The lack of organization in the staffing (100%) was the only report in the Surgical unit and one single cause was referred to work overloads that cause occupational illnesses. The suggestions presented are to optimize (67%) and reorganize (33%) the staff.

In the Pediatrics unit, on the other hand, the poor staffing and scheduling was reported due to the different number of professionals in the different work shifts. The causes reported were the lack of organization and distribution of personnel (50%) and the lack of reposition of medical leaves (50%). The suggestions for change include the evaluation for the service by the nursing leadership (34%), to optimize the referral of patients to perform exams (33%) an replace the workers that are on medical leaves (33%).

In the Rooming-In unit the reported wastes were unperformed activities (50%) and professionals lacking the profile required to work in the unit (50%). The causes were the lack of supervision (75%) and of organization (25%). The presented suggestions were: to improve supervision (50%), reallocate workers according to their profile (25%), and more rigor regarding unperformed activities (25%), in the sense of controlling and penalizing, as they are delegated to professionals as a part of their job.

In the Nursery unit the reported wastes were the inappropriate task division (100%), and the cause presented was the lack of establishing priorities (50%) and inflexible people with an inadequate professional attitude (50%), which difficult the process of staffing and scheduling. The suggestion presented was the need for training (100%).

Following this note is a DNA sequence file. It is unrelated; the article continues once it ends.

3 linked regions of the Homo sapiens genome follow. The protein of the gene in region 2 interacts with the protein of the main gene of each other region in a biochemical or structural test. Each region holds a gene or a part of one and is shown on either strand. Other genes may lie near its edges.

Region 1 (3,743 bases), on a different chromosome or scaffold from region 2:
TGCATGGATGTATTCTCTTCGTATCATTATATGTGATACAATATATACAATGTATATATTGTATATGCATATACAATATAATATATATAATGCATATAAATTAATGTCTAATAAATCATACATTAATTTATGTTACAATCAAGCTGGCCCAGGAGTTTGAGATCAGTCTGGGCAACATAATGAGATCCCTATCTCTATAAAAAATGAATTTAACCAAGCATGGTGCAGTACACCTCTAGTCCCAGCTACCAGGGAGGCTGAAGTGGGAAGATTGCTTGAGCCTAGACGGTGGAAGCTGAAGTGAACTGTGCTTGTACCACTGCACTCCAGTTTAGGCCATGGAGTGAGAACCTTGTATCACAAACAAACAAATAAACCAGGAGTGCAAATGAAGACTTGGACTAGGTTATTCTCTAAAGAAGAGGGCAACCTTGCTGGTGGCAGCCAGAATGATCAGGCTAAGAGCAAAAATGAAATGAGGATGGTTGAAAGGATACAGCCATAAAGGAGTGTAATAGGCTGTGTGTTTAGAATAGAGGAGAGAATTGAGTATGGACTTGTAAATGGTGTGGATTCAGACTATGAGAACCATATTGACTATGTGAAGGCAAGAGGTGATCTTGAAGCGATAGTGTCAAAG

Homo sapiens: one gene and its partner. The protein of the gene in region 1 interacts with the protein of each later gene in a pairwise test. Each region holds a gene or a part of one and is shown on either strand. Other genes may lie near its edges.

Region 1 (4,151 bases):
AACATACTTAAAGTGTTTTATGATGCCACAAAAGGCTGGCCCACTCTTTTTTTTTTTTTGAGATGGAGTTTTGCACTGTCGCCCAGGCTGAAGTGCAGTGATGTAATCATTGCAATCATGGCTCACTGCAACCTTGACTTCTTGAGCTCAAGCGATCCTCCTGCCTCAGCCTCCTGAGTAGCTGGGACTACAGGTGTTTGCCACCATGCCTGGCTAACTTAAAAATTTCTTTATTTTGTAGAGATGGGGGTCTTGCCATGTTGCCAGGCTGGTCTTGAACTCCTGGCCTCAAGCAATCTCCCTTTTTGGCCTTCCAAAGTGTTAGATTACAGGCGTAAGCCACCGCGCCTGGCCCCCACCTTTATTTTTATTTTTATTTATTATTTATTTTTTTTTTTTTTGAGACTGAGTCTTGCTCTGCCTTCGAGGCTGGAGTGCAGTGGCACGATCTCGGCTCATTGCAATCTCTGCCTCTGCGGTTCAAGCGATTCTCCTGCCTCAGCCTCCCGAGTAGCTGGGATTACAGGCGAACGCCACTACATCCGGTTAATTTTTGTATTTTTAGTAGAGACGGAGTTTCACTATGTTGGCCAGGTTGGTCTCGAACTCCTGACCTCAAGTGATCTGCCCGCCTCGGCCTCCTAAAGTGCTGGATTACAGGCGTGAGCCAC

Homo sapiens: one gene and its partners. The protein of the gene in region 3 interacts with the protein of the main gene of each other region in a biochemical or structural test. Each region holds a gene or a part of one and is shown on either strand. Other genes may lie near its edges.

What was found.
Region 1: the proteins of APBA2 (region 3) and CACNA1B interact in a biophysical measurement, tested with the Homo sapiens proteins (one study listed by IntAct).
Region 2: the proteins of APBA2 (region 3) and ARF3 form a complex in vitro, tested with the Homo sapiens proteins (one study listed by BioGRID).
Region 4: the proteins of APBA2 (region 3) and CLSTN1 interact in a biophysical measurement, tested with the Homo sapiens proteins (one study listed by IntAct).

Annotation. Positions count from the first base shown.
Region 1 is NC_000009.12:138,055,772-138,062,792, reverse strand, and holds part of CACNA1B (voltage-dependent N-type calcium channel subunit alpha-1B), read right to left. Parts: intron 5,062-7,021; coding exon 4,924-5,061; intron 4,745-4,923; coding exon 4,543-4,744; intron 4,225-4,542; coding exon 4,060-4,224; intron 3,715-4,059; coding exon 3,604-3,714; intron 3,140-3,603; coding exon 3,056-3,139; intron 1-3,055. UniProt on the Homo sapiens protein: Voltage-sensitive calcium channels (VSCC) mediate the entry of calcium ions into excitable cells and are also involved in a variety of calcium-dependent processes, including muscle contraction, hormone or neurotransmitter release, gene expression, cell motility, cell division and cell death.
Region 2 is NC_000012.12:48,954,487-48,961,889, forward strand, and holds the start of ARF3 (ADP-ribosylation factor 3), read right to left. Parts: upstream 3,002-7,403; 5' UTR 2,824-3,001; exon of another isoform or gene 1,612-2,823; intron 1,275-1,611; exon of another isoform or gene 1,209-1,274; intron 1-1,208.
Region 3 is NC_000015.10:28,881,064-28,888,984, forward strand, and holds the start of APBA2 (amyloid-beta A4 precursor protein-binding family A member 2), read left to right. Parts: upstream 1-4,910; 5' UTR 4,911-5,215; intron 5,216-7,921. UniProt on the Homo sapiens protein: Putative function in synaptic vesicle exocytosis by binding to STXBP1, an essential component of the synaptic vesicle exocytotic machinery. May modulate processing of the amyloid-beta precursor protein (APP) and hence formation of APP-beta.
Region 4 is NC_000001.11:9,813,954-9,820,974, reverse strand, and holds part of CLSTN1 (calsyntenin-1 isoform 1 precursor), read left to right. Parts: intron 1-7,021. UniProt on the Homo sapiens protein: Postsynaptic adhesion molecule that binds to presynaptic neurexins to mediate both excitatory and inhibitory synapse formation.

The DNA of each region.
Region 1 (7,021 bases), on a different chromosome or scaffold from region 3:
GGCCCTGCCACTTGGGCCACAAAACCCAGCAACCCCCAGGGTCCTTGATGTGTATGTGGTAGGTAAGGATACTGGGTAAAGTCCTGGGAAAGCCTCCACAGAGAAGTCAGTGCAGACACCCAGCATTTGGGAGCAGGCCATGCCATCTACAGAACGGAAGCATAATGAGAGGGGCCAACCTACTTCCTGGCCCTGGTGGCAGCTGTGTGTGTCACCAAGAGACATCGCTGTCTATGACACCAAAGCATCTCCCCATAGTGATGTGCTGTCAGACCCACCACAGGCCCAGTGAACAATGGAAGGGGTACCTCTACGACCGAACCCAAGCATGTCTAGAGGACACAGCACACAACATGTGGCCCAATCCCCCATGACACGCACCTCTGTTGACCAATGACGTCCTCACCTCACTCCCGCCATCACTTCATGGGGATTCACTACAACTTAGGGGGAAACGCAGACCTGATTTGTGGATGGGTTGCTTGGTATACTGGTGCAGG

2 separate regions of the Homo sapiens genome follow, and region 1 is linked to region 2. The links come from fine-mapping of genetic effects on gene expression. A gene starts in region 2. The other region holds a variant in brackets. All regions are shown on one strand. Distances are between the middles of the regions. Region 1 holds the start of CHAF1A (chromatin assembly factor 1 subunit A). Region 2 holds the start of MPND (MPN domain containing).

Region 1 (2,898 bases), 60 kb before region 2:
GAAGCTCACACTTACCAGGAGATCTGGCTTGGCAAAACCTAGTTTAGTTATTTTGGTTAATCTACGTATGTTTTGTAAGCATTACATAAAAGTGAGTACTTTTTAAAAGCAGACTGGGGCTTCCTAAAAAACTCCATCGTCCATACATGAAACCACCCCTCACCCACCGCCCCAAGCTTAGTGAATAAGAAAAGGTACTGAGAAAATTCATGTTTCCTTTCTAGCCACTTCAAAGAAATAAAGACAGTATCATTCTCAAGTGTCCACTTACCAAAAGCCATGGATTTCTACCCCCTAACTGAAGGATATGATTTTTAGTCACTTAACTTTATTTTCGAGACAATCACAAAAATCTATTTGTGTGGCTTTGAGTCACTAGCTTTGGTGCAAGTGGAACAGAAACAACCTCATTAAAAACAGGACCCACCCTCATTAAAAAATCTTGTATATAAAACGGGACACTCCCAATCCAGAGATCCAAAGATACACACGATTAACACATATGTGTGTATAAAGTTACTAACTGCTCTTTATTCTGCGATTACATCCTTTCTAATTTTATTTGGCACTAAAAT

The cost of the main source of waste

To calculate the cost of this waste, it was necessary to survey the costs of the materials consumed by the units in 2008, the year before this study was performed. This information was obtained with the supplies and accounting departments of the hospital.

Because of the lack of waste rates regarding these materials, because the HU-USP does not count with any tracking system or real use control, using a computerized system, the present study used a materials waste rate of 20%, the only reference found in the literature mentioning a waste rate in the health sector(2). It is emphasized that the UNICAMP Hospital, the location of the referred study(2), is also a public organization aimed at teaching. Therefore, the estimated cost of material waste was calculated using this percentage over the total annual costs, as shown in Table 4.